One of the most debilitating fears you can have is the fear of aging — not simply the fear of looking older, but the fear of time itself passing. Maybe that’s because of regret or sadness, missed opportunities or things you’d like to do over and will never have the chance. Maybe it’s the fear of mortality. Maybe it’s the fear of illness or the grief over losing those you love.
Each of those emotions is difficult. There’s no doubt about it. And it can be hard to remain positive as the minutes, hours and days tick by. And depression can easily seep into your heart and mind.
A focus not on where you’ve been, but where you’re going…
I decided years ago that maybe I could help myself with one particular fear — but it would take reconceptualizing my life. This was the fear of losing my own sense of value as time went by. I confronted this fear by remembering that I could decide how to think about time — and how my sense of purpose changed and grew as I aged.
I began thinking about each few years — or even each decade — as bringing with it a new purpose, a fresh thing I wanted to experience. This sounds a bit high and mighty, but it was actually born out of necessity.
I was having a hard time turning 30. My twenties had been tumultuous and I was trying to head in a new direction by leaving the field of jingle and nightclub singing. But that move was something that I had to force myself to do. My pride was getting in the way. I had to find a way to convince myself that I shouldn’t listen to my ego, but to the small voice that was leading me to a better decision.
So I gave my thirties a theme: “Decade of the Mind.” That lofty title seemed a bit humorous at first. But somehow it made me feel better as I focused not on where I’d been, but where I was going. I asked myself questions like, “What do I want to try to create in this decade? What have I not tried? What part of me or life itself have I not explored?” By that time, I’d volunteered a few years at the battered women’s shelter and I’d experienced what it was like to be of service to others. And I liked it. So I took out my brain, dusted it off, and received my training as a music therapist and eventually, as a psychologist.
It turns out that his whole decade naming concept stuck with me. And I’ve shared it with many who are struggling with their own brand of fears about the future. The process has a name — it’s called reframing.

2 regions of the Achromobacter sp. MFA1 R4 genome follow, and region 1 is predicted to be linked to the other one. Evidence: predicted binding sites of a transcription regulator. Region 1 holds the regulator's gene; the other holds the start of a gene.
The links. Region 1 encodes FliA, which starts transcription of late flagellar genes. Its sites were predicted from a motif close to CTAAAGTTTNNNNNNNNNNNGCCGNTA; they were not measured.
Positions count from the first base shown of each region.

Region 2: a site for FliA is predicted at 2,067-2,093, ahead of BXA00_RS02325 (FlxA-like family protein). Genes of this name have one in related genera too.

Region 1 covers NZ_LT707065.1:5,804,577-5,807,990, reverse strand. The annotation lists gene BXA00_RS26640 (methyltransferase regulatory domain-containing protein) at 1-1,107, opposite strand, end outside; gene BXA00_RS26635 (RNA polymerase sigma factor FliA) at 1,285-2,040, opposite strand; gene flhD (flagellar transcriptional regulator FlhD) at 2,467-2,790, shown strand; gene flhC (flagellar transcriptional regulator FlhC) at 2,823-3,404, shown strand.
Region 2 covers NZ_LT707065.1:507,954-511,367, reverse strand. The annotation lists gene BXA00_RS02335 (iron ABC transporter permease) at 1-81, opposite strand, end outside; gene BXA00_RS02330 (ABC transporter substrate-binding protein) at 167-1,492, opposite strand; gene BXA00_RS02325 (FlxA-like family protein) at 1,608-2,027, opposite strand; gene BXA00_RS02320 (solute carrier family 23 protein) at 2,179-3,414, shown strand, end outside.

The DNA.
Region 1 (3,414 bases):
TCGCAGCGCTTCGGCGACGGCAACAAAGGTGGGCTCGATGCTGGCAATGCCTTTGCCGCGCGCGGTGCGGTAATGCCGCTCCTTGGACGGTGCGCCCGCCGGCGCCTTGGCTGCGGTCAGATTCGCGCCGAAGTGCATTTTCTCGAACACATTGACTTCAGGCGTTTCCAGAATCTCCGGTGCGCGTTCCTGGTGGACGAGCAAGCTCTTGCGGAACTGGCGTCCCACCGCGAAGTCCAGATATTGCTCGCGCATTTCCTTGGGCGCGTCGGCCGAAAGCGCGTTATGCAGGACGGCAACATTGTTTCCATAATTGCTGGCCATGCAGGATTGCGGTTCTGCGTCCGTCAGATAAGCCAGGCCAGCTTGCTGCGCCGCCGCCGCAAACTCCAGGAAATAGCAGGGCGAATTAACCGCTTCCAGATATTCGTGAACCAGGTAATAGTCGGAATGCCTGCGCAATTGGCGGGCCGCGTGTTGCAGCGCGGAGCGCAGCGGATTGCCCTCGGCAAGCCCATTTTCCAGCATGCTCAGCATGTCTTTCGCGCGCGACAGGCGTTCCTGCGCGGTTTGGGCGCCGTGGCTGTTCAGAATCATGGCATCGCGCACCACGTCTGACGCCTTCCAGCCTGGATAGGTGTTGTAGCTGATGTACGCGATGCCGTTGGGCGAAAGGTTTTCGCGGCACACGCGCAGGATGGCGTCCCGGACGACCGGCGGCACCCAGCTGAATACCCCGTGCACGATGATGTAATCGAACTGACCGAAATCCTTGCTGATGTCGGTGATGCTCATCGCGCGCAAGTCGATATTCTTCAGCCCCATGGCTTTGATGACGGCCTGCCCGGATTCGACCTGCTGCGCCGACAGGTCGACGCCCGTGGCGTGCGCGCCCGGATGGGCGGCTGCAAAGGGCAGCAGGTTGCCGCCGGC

What is reframing?
Think about it. Giving a new decade an initial desired focus with a positive label helps you enter it with a sense of creativity and positive expectation. This isn’t the same as a resolution, because those are usually more specific. Instead, it’s a larger-scale reframing that allows you to approach the time in front of you with curiosity and anticipation. And frankly, it’s what you can do. You can’t slow down time. You can’t stop it. But you can reframe it.
Here’s a another example of a reframe you can make in your daily life. You’re thinking, “It’s raining today, and I’ve got to run errands. I’m going to get soaked.” A reframe for that, “I may get wet running errands today, but it won’t matter, because I’ll feel good about getting them done. And I needed to wash my hair anyway.”
It’s turning something that you fear, or that you dislike, maybe even that hurts you, into something that you can tolerate, or even learn from. It’s kinda like making lemonade from lemons.
Just so you know… my 40’s were the “Decade of the Heart.” I was lucky enough to become a mother, and was finally working in a successful marriage. I got to sing a little as well, which made it all the better.
As I recall, I had a little trouble conceptualizing the beginning of my 50’s. I was smack dab in the middle of menopause. I just wanted out of that, as I’m sure my family did as well.
I decided it was the “Decade of Acceptance.” There were more transitions and changes than I can remember in all my lifetime, some extremely joyful, others very painful. Parents’ deaths. Nephews’ weddings and exciting births of their children. My son leaving home and the resultant empty nest. A new writing career. Good friends dying.
Learning from time…
It’s easy the older you get to get bogged down by what you can’t control. What aches. What you’re losing. What’s irritating as all get out. What’s disappointing about the world and humanity itself.
But I’ve learned a lot from time. And living itself. All the meanings of the other decades still exist. I’m still using my mind. I I will forever be a mom. There are joys. There are many things that I grieve and have to accept. But my age is allowing me to trust more in myself.
Perhaps this is the decade of risk.
What will it be for you?
You can hear more about perfectly hidden depression and many other topics by listening to Dr. Margaret’s podcast, SelfWork with Dr. Margaret Rutherford. Subscribe to this website and receive her weekly blog posts and podcasts, as well as free downloadable ebook, “Seven Commandments of Good Therapy.”!
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My new book entitled Perfectly Hidden Depression will be arriving November 1, 2019 and you can pre-order here! Its message is specifically for those with a struggle with strong perfectionism which acts to mask underlying emotional pain. But the many self-help techniques described can be used by everyone who chooses to begin to address emotions long hidden away that are clouding and sabotaging your current life.
Originally published January 14, 2017 and republished on August 4, 2019.